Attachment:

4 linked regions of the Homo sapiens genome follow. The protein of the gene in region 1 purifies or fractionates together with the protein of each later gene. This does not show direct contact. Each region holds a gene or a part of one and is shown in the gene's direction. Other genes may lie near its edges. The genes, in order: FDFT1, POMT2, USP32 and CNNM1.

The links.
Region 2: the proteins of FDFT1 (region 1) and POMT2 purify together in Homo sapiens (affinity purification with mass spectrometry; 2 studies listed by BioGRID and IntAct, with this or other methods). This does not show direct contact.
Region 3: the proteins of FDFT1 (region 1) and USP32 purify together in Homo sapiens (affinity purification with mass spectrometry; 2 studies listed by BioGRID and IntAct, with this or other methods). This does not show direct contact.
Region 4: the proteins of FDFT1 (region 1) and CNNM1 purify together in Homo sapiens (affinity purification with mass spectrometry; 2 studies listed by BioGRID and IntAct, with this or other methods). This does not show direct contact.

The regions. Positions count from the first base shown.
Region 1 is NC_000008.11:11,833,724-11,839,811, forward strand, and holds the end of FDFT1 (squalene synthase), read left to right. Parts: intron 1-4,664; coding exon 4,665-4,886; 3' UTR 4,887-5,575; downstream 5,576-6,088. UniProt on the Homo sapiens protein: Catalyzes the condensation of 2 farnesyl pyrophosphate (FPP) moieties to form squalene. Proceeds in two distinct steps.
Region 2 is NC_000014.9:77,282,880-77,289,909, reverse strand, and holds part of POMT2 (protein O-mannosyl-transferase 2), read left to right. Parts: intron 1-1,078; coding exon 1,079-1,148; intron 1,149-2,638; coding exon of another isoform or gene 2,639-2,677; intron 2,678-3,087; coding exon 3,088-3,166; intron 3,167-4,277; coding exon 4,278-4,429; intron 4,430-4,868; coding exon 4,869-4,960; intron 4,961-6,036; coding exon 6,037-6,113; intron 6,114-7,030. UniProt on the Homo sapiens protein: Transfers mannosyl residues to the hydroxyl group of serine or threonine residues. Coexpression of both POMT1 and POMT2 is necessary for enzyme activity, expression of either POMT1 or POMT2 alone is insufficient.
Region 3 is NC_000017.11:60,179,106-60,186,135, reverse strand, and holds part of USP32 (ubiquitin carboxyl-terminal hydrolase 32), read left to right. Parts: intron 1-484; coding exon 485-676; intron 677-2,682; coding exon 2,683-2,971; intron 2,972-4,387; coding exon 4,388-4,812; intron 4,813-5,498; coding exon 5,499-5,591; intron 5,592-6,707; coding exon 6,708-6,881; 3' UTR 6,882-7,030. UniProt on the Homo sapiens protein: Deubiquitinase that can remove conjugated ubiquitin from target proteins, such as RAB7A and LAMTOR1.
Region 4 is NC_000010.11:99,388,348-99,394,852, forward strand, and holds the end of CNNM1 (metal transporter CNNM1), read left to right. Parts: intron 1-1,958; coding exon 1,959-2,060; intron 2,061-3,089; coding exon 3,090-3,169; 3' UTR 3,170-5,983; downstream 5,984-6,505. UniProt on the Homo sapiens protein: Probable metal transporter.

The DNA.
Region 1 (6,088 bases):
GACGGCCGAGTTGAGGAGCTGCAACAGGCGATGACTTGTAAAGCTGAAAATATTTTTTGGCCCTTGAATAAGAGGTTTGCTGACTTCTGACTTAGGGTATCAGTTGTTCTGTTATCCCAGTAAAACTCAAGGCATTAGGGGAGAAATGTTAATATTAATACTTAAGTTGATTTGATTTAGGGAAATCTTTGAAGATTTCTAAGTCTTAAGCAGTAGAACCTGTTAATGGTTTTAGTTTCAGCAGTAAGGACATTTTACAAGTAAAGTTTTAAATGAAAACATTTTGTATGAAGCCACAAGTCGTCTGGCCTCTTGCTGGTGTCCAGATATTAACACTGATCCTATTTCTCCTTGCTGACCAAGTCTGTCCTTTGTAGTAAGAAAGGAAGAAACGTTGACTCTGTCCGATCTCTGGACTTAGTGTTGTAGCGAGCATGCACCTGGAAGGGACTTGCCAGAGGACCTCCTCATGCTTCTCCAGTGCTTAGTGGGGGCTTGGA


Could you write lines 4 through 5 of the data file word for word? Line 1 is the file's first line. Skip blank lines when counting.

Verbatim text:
Region 3: the proteins of FDFT1 (region 1) and USP32 purify together in Homo sapiens (affinity purification with mass spectrometry; 2 studies listed by BioGRID and IntAct, with this or other methods). This does not show direct contact.
Region 4: the proteins of FDFT1 (region 1) and CNNM1 purify together in Homo sapiens (affinity purification with mass spectrometry; 2 studies listed by BioGRID and IntAct, with this or other methods). This does not show direct contact.